As she turned away from her and the silver car sped past her, Scarlet realized it wasn’t a good idea. The café she entered was sparsely populated with bleary eyed staff and the occasional patron. She sunk into a cold, wooden bench. Her fingers drummed against the table. She hadn’t eaten since lunch, but at the site of the moldy food on display, she realized she wasn’t hungry. A few minutes later, a lethargic waitress with dull blond curls ambles over. Scarlet orders a hot chocolate. She doesn’t drink it though, just holds it until she can feel the warm back in her fingertips. Her fingers glide against the ceramic mug absentmindedly as she turns the pages.
The warning bell sounds as yet another customer has entered this haphazard establishment. Scarlet doesn’t look up. She peers aimlessly out the window, her eyes straining to see against the dust and dirt caked onto the neglected glass. How many years did it take before the windows lost their shine?
A tall, gaunt man in a distinct dark suit approaches her.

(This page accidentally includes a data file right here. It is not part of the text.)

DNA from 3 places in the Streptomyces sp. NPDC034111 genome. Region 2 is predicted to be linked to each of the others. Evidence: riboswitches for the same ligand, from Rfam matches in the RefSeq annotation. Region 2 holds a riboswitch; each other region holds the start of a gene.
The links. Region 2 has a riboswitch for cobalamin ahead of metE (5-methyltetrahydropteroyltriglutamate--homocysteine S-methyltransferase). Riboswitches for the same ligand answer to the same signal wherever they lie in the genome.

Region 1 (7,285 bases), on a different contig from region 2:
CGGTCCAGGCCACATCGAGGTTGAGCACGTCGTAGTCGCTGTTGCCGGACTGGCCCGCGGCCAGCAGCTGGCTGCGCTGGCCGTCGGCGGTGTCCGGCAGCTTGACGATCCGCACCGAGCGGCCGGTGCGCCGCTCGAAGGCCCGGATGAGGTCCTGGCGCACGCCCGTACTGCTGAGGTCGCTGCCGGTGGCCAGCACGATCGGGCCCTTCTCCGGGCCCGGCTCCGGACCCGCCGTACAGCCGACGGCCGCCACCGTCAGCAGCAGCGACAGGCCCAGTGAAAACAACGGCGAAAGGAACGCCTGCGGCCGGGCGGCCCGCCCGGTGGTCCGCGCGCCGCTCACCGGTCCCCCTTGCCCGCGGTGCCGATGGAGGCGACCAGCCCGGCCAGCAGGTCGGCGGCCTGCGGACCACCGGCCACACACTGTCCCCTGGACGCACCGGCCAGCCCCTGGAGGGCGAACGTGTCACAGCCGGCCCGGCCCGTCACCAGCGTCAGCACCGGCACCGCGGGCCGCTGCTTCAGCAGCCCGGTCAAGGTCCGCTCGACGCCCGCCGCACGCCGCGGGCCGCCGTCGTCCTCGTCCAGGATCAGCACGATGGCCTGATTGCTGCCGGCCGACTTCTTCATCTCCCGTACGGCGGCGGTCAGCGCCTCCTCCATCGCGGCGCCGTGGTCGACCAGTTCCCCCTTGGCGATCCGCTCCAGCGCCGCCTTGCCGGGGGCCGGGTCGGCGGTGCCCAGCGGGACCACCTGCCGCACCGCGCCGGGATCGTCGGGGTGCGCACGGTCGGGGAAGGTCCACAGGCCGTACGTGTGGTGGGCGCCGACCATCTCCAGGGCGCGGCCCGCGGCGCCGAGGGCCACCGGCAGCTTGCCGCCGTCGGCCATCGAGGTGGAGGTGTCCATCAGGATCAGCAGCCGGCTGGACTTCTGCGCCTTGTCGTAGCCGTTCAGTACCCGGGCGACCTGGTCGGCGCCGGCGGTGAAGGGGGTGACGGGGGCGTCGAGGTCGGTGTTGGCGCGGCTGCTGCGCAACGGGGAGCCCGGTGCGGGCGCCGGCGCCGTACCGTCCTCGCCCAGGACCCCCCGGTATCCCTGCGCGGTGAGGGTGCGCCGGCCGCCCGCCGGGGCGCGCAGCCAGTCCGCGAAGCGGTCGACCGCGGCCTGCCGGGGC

“Is this seat taken?” He smiles at her, with all his teeth.
“Um, no.” She gets up, and promptly slips out the door.
Outside, the air is crisp and fresh for a few minutes. But soon afterward, the wind comes. She watches the murky rainwater trickling into the sewer system. How much dirt did it take to turn water black?
“Excuse me, do you have the time?” A hairy, cheery man from across the street jeers as she passes.
“No, sorry.” She smiled and side-stepped him, not sorry at all.
She keeps walking. The streets wind longer and the signs are becoming more and more unfamiliar. Scarlet wraps her jacket tighter. Fear, swift and intense, burned through her. She turned and turned. Her desperate flight is halted by a wide eyed bespeckled man leaning out of a parked cab.
“Hey, miss. You lost?”
“Kind of.”
“Well, you shouldn’t keep going this way… it’s a dead end.”
“Oh. Thanks.”